Earth and Atmospheric Sciences

2010 Chilean earthquake causes icequakes in Antarctica


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Study is the first to indicate that Antarctica is sensitive to seismic waves from distant earthquakes
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Seismic events aren’t rare occurrences on Antarctica, where sections of the frozen desert can experience hundreds of micro-earthquakes an hour due to ice deformation. Some scientists call them icequakes. But in March of 2010, the ice sheets in Antarctica vibrated a bit more than usual because of something more than 3,000 miles away: the 8.8-magnitude Chilean earthquake. A new Georgia Institute of Technology study published in Nature Geoscience is the first to indicate that Antarctica’s frozen ground is sensitive to seismic waves from distant earthquakes.

Greg Huey Named Chair of Earth and Atmospheric Sciences


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Appointment will be effective July 1, 2014
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High Levels of Molecular Chlorine Found in Arctic Atmosphere


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Scientists studying the atmosphere above Barrow, Alaska, have discovered unprecedented levels of molecular chlorine in the air, a new study reports.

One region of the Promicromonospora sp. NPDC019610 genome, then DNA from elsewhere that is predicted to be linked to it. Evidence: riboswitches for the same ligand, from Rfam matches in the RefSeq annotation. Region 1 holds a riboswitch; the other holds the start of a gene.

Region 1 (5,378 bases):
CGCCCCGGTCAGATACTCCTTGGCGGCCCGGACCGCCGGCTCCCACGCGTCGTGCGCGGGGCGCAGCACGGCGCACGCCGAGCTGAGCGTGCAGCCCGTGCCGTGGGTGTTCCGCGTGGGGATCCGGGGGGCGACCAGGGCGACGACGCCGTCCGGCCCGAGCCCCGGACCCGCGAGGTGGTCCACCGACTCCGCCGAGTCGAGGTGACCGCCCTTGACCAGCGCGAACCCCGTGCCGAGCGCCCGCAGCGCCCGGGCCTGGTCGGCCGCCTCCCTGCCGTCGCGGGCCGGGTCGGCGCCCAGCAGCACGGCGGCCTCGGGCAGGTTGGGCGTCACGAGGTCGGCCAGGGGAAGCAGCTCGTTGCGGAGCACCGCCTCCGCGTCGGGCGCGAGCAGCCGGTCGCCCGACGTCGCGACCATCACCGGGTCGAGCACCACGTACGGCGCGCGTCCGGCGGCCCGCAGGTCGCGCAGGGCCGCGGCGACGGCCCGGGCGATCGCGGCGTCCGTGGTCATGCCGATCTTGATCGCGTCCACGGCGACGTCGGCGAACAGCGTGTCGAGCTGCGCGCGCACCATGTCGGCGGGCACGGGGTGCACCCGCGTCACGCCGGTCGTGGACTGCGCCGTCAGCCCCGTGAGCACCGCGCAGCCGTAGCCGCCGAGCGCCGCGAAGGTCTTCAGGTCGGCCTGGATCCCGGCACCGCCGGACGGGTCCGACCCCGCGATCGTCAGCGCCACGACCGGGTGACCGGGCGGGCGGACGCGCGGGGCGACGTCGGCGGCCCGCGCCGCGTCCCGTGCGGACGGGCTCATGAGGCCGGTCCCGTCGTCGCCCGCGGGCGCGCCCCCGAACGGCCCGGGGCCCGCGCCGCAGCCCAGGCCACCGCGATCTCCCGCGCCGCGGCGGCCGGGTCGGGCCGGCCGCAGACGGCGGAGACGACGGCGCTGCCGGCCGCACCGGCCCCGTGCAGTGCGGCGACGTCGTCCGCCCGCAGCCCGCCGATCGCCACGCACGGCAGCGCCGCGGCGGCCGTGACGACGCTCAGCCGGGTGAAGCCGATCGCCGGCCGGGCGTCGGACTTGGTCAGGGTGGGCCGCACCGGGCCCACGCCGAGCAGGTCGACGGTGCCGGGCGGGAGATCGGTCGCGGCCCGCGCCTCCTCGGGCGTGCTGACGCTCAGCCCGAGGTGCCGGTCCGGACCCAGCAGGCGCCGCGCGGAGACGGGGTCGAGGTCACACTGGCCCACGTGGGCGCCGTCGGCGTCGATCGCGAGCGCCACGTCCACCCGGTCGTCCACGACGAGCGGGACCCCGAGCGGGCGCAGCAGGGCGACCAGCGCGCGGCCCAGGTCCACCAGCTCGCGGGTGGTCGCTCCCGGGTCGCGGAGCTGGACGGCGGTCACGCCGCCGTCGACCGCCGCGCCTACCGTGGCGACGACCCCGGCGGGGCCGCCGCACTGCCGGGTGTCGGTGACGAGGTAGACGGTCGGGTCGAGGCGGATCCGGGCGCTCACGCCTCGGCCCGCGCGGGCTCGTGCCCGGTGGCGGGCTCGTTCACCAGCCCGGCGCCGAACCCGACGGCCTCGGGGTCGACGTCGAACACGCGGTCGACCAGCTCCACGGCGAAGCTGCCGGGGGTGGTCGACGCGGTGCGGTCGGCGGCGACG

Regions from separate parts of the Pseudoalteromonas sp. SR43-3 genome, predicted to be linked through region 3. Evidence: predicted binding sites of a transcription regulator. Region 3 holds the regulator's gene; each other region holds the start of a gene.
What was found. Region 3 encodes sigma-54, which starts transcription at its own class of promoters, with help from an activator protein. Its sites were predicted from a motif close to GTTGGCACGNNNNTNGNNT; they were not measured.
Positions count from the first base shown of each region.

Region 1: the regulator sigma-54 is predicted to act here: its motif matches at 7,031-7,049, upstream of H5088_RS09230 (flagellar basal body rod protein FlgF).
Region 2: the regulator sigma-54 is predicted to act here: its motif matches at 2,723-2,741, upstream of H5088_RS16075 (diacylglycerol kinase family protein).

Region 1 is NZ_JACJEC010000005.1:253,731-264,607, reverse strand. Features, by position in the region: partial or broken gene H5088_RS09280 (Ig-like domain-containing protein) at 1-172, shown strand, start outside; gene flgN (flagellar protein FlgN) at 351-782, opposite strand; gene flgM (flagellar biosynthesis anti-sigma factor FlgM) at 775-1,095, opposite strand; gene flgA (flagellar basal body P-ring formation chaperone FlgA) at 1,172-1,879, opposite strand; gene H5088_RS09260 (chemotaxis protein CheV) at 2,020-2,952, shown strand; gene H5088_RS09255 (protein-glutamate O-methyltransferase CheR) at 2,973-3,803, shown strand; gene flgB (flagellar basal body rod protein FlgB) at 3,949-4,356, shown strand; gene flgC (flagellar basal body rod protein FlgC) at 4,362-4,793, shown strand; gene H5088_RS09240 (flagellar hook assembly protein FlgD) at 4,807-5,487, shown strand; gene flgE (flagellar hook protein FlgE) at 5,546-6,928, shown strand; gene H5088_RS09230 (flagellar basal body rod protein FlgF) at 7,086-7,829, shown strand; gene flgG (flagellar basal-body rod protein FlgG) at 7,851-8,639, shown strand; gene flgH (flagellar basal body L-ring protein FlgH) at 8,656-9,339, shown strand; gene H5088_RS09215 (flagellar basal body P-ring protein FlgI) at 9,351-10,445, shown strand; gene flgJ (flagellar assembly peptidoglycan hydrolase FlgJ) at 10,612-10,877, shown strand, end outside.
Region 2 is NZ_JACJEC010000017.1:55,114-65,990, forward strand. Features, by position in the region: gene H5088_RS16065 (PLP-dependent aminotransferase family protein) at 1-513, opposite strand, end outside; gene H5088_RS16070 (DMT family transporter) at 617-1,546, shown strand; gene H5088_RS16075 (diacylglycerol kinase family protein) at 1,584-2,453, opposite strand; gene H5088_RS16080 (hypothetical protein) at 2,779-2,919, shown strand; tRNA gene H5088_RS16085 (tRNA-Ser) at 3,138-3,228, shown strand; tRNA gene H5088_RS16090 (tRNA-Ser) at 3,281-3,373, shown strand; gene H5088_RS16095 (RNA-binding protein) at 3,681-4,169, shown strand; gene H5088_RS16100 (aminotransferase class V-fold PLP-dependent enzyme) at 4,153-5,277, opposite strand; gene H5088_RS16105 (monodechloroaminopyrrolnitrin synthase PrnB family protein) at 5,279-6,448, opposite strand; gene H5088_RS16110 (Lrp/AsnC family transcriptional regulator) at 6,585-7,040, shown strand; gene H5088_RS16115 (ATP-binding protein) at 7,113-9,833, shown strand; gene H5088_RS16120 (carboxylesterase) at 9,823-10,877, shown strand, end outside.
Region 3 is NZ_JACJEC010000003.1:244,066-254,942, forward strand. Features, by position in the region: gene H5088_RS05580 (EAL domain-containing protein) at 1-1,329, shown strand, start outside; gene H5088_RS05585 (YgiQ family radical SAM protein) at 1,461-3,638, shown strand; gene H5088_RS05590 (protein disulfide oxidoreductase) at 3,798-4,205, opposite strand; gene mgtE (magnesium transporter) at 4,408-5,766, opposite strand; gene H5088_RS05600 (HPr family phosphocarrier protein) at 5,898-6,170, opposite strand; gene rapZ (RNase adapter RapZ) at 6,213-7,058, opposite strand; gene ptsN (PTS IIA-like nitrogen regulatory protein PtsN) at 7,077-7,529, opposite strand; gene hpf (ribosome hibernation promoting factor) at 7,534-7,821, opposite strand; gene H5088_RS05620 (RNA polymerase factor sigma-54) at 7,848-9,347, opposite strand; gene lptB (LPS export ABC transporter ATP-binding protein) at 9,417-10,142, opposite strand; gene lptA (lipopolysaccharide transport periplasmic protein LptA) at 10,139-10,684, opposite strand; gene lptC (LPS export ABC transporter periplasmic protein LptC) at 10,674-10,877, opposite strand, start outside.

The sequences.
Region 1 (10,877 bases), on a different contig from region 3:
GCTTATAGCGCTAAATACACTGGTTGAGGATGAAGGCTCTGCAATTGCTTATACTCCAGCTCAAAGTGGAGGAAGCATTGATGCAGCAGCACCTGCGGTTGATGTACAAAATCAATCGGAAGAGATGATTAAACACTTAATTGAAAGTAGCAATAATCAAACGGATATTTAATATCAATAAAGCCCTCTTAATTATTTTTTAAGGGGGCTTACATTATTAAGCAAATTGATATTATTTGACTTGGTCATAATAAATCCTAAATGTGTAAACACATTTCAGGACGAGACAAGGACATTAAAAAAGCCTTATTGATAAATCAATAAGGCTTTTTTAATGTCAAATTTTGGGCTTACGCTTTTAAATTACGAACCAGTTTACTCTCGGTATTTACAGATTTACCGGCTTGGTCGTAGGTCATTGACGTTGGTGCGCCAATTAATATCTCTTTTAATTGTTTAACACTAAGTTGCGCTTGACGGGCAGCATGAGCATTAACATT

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Evidence Found for Granite on Mars


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The findings suggest a much more geologically complex Mars than previously thought.
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Methane-Munching Microorganisms Meddle with Metals


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A pair of microbes on the ocean floor “eats” methane in a unique way, and a new study provides insights into their surprising nutritional requirements.
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Moving Iron in Antarctica


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New study on carbon dioxide absorption in Antarctic seas explores how iron is cylced in the region.
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Borneo Stalagmites Provide New View of Abrupt Climate Events Over 100,000 Years


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Climate records from cave stalagmites show that the western tropical Pacific responded differently to abrupt climate change events.

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Contact: John Toon

Hearing the Russian Meteor, in America


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How powerful was February’s meteor that crashed into Russia? Strong enough that its explosive entry into our atmosphere was detected almost 6,000 miles away in Lilburn, Ga., by infrasound sensors – a full 10 hours after the meteor’s explosion.
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Pollution Doesn’t Change the Rate of Cloud Droplet Formation, Study Shows


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The presence of oily organic materials on atmospheric particles doesn't slow the formation of droplets that form clouds.
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Contact: John Toon

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